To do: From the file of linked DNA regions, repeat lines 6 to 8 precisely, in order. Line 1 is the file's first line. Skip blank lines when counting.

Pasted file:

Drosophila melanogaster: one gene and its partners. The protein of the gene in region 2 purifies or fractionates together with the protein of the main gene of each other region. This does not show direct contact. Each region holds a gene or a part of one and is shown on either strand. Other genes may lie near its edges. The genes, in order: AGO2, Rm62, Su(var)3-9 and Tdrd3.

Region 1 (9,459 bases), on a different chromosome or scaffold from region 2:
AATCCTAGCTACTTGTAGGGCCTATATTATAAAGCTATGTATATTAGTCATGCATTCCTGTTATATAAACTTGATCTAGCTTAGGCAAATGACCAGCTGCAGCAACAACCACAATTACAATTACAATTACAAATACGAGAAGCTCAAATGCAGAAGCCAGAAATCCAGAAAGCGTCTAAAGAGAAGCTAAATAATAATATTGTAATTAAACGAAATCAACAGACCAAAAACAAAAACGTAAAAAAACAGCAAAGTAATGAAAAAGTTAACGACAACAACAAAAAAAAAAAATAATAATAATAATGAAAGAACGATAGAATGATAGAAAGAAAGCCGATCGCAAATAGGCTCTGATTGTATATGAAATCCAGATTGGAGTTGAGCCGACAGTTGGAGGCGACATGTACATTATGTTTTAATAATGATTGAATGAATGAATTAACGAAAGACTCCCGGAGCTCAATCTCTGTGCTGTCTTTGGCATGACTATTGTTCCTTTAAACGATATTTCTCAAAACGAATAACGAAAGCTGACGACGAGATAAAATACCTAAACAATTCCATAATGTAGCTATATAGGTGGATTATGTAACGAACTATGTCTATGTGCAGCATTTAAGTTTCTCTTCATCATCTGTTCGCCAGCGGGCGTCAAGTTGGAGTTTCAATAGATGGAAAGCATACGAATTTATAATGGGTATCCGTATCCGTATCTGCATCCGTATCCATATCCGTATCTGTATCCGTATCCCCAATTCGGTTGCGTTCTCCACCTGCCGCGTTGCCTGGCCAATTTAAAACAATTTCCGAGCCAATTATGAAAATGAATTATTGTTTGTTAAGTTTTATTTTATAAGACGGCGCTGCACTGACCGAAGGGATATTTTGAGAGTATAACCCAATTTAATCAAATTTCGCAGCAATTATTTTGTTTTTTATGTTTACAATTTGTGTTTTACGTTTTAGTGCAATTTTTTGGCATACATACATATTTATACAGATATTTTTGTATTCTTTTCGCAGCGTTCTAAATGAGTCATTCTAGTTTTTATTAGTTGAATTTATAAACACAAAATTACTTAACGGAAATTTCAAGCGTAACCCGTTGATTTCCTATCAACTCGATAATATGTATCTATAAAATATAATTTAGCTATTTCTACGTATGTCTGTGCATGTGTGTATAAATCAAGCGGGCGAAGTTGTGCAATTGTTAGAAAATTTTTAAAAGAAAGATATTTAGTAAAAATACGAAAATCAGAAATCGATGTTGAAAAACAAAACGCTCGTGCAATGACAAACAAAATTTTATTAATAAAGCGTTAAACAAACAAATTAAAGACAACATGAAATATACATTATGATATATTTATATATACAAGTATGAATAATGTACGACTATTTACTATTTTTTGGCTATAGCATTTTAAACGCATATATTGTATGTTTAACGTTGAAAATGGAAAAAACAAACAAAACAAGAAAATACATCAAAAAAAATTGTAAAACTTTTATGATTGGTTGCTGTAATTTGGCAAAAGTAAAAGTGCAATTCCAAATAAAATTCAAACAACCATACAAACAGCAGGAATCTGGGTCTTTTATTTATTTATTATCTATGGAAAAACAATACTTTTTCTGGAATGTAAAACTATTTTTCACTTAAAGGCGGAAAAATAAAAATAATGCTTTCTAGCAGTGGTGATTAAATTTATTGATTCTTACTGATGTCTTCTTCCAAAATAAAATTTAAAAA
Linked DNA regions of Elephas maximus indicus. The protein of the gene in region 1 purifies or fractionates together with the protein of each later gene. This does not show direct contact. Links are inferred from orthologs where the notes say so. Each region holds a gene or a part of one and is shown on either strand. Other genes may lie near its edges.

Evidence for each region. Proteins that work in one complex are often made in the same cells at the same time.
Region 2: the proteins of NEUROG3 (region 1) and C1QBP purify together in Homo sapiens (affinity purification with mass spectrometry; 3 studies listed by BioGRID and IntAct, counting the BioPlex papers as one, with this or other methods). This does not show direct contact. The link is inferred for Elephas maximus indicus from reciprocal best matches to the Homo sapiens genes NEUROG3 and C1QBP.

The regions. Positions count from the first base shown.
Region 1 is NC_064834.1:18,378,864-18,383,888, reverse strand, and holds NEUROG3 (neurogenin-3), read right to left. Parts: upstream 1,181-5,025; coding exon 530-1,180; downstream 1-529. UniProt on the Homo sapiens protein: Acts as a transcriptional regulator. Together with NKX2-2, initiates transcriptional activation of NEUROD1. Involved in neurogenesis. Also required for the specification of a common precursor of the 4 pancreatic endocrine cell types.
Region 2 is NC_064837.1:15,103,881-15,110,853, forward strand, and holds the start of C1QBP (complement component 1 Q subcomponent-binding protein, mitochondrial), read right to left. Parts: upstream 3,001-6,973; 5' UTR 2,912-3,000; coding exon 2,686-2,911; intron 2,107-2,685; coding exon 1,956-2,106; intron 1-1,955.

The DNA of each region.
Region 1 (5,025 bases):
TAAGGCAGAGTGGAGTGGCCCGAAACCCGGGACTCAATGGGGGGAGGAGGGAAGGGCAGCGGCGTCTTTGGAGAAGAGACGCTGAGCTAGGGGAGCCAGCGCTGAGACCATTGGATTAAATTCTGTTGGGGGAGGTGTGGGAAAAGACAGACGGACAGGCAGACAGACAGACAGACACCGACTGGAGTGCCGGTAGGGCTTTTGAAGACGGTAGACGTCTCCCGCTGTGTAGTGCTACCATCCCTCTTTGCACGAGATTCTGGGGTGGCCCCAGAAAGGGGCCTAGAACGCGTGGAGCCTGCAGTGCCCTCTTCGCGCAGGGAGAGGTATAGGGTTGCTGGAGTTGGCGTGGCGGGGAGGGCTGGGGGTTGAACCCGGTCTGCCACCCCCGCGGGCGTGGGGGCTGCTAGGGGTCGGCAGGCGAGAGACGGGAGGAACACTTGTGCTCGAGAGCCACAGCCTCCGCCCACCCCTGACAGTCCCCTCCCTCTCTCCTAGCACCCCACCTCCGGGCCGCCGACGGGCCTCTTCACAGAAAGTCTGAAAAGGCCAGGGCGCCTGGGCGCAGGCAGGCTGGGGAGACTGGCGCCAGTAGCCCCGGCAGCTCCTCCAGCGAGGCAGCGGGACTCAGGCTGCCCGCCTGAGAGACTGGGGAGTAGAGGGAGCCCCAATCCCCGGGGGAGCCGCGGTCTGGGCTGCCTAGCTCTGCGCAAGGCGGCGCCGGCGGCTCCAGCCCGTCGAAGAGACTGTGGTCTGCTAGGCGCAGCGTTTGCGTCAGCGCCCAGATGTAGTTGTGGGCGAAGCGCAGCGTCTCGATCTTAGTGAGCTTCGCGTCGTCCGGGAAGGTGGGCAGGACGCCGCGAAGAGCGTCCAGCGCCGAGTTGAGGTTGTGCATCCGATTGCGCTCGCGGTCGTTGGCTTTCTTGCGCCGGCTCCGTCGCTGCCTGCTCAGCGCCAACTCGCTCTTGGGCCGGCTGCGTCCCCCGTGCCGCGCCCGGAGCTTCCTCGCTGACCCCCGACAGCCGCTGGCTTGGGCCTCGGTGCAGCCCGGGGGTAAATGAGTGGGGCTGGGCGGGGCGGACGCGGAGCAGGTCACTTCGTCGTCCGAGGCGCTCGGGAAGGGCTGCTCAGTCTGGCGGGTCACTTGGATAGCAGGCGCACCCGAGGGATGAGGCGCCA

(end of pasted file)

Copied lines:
Region 2: the proteins of NEUROG3 (region 1) and C1QBP purify together in Homo sapiens (affinity purification with mass spectrometry; 3 studies listed by BioGRID and IntAct, counting the BioPlex papers as one, with this or other methods). This does not show direct contact. The link is inferred for Elephas maximus indicus from reciprocal best matches to the Homo sapiens genes NEUROG3 and C1QBP.

The regions. Positions count from the first base shown.
Region 1 is NC_064834.1:18,378,864-18,383,888, reverse strand, and holds NEUROG3 (neurogenin-3), read right to left. Parts: upstream 1,181-5,025; coding exon 530-1,180; downstream 1-529. UniProt on the Homo sapiens protein: Acts as a transcriptional regulator. Together with NKX2-2, initiates transcriptional activation of NEUROD1. Involved in neurogenesis. Also required for the specification of a common precursor of the 4 pancreatic endocrine cell types.